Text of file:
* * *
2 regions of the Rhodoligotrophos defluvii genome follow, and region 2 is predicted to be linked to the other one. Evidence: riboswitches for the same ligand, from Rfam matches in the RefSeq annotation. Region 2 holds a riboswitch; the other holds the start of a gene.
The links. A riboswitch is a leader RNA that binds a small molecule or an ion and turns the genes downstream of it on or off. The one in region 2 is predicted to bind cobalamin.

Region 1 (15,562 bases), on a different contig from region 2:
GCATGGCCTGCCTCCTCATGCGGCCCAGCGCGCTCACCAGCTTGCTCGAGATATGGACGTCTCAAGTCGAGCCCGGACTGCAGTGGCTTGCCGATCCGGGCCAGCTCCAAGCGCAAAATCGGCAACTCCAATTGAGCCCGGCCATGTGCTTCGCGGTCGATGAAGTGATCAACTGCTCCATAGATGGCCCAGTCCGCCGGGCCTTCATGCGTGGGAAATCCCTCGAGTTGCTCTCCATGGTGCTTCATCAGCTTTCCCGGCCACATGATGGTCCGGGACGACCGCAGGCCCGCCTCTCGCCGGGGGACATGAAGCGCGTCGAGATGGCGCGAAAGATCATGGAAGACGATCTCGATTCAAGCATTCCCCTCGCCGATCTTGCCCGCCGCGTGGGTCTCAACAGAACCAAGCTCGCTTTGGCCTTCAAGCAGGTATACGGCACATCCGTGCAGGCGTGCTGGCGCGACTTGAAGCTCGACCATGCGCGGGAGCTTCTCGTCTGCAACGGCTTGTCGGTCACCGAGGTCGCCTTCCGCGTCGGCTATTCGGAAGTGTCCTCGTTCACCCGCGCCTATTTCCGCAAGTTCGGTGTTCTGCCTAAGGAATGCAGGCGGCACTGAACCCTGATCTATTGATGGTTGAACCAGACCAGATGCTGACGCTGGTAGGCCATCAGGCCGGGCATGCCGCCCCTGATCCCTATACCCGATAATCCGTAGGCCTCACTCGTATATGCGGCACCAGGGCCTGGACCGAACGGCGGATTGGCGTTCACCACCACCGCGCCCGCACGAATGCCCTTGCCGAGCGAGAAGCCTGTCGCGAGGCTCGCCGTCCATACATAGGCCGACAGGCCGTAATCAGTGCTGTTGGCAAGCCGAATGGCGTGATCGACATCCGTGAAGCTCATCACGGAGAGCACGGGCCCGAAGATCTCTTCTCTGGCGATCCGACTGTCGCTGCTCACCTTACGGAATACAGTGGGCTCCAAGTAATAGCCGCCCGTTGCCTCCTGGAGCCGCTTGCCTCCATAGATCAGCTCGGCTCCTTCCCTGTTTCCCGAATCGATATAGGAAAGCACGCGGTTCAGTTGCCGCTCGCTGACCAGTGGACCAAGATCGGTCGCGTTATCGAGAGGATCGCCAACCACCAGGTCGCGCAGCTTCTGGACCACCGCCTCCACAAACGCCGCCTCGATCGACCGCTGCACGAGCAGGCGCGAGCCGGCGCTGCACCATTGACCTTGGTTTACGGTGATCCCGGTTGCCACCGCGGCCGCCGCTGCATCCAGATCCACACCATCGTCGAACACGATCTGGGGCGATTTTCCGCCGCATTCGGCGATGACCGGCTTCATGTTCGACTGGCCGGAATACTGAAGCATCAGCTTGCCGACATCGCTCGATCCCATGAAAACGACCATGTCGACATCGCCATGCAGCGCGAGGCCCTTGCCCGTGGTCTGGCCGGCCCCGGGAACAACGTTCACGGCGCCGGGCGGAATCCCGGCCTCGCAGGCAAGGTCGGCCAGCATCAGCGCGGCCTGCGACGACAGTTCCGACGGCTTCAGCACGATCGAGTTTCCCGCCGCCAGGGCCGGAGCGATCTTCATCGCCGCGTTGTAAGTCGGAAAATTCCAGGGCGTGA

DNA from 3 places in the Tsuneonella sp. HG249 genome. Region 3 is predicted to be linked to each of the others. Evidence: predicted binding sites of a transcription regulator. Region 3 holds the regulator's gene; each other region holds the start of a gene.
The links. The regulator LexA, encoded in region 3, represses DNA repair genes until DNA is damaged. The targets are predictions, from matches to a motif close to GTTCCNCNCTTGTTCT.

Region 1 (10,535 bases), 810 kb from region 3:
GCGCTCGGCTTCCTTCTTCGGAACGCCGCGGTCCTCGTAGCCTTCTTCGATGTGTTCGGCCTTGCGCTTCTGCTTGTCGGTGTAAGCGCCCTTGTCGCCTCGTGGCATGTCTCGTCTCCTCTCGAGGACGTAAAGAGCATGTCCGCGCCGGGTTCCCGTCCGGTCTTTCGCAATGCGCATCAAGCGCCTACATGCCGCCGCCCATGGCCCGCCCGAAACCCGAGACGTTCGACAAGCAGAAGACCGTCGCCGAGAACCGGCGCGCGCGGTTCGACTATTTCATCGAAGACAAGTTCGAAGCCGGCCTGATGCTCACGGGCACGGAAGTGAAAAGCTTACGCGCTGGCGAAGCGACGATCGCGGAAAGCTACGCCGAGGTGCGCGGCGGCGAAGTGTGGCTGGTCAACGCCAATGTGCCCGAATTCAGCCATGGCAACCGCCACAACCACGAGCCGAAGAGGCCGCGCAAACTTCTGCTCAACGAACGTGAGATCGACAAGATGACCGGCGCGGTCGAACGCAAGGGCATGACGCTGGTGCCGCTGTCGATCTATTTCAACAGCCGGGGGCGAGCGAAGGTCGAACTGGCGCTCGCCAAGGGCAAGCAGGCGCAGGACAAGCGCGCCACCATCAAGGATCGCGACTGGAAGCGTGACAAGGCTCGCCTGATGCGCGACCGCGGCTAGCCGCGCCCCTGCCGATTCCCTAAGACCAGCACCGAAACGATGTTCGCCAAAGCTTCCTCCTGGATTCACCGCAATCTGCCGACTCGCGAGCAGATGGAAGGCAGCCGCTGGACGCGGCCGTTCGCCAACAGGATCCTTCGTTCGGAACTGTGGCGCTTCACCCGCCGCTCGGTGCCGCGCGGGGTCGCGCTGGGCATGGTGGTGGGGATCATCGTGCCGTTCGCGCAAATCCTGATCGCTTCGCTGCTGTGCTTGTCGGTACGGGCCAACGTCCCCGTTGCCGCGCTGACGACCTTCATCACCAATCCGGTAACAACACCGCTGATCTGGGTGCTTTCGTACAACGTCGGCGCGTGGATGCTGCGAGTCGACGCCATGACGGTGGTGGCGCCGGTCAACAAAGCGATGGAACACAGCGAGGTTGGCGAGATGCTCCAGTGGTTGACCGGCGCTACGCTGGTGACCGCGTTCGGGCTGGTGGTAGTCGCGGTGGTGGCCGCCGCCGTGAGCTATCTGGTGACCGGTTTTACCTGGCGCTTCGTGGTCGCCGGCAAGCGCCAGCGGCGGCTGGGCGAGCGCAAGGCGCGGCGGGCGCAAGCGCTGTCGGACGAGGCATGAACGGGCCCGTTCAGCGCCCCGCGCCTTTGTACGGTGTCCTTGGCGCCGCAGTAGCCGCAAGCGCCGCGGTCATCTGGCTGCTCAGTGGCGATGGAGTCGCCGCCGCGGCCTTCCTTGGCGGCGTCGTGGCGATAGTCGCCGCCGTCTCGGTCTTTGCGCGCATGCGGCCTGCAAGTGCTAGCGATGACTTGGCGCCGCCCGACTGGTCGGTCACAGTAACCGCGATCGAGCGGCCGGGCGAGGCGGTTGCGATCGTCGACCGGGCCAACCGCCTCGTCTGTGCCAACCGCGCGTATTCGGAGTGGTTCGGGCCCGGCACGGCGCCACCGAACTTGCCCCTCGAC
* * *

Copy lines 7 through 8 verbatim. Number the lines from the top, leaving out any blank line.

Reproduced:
Region 1 (10,535 bases), 810 kb from region 3:
GCGCTCGGCTTCCTTCTTCGGAACGCCGCGGTCCTCGTAGCCTTCTTCGATGTGTTCGGCCTTGCGCTTCTGCTTGTCGGTGTAAGCGCCCTTGTCGCCTCGTGGCATGTCTCGTCTCCTCTCGAGGACGTAAAGAGCATGTCCGCGCCGGGTTCCCGTCCGGTCTTTCGCAATGCGCATCAAGCGCCTACATGCCGCCGCCCATGGCCCGCCCGAAACCCGAGACGTTCGACAAGCAGAAGACCGTCGCCGAGAACCGGCGCGCGCGGTTCGACTATTTCATCGAAGACAAGTTCGAAGCCGGCCTGATGCTCACGGGCACGGAAGTGAAAAGCTTACGCGCTGGCGAAGCGACGATCGCGGAAAGCTACGCCGAGGTGCGCGGCGGCGAAGTGTGGCTGGTCAACGCCAATGTGCCCGAATTCAGCCATGGCAACCGCCACAACCACGAGCCGAAGAGGCCGCGCAAACTTCTGCTCAACGAACGTGAGATCGACAAGATGACCGGCGCGGTCGAACGCAAGGGCATGACGCTGGTGCCGCTGTCGATCTATTTCAACAGCCGGGGGCGAGCGAAGGTCGAACTGGCGCTCGCCAAGGGCAAGCAGGCGCAGGACAAGCGCGCCACCATCAAGGATCGCGACTGGAAGCGTGACAAGGCTCGCCTGATGCGCGACCGCGGCTAGCCGCGCCCCTGCCGATTCCCTAAGACCAGCACCGAAACGATGTTCGCCAAAGCTTCCTCCTGGATTCACCGCAATCTGCCGACTCGCGAGCAGATGGAAGGCAGCCGCTGGACGCGGCCGTTCGCCAACAGGATCCTTCGTTCGGAACTGTGGCGCTTCACCCGCCGCTCGGTGCCGCGCGGGGTCGCGCTGGGCATGGTGGTGGGGATCATCGTGCCGTTCGCGCAAATCCTGATCGCTTCGCTGCTGTGCTTGTCGGTACGGGCCAACGTCCCCGTTGCCGCGCTGACGACCTTCATCACCAATCCGGTAACAACACCGCTGATCTGGGTGCTTTCGTACAACGTCGGCGCGTGGATGCTGCGAGTCGACGCCATGACGGTGGTGGCGCCGGTCAACAAAGCGATGGAACACAGCGAGGTTGGCGAGATGCTCCAGTGGTTGACCGGCGCTACGCTGGTGACCGCGTTCGGGCTGGTGGTAGTCGCGGTGGTGGCCGCCGCCGTGAGCTATCTGGTGACCGGTTTTACCTGGCGCTTCGTGGTCGCCGGCAAGCGCCAGCGGCGGCTGGGCGAGCGCAAGGCGCGGCGGGCGCAAGCGCTGTCGGACGAGGCATGAACGGGCCCGTTCAGCGCCCCGCGCCTTTGTACGGTGTCCTTGGCGCCGCAGTAGCCGCAAGCGCCGCGGTCATCTGGCTGCTCAGTGGCGATGGAGTCGCCGCCGCGGCCTTCCTTGGCGGCGTCGTGGCGATAGTCGCCGCCGTCTCGGTCTTTGCGCGCATGCGGCCTGCAAGTGCTAGCGATGACTTGGCGCCGCCCGACTGGTCGGTCACAGTAACCGCGATCGAGCGGCCGGGCGAGGCGGTTGCGATCGTCGACCGGGCCAACCGCCTCGTCTGTGCCAACCGCGCGTATTCGGAGTGGTTCGGGCCCGGCACGGCGCCACCGAACTTGCCCCTCGAC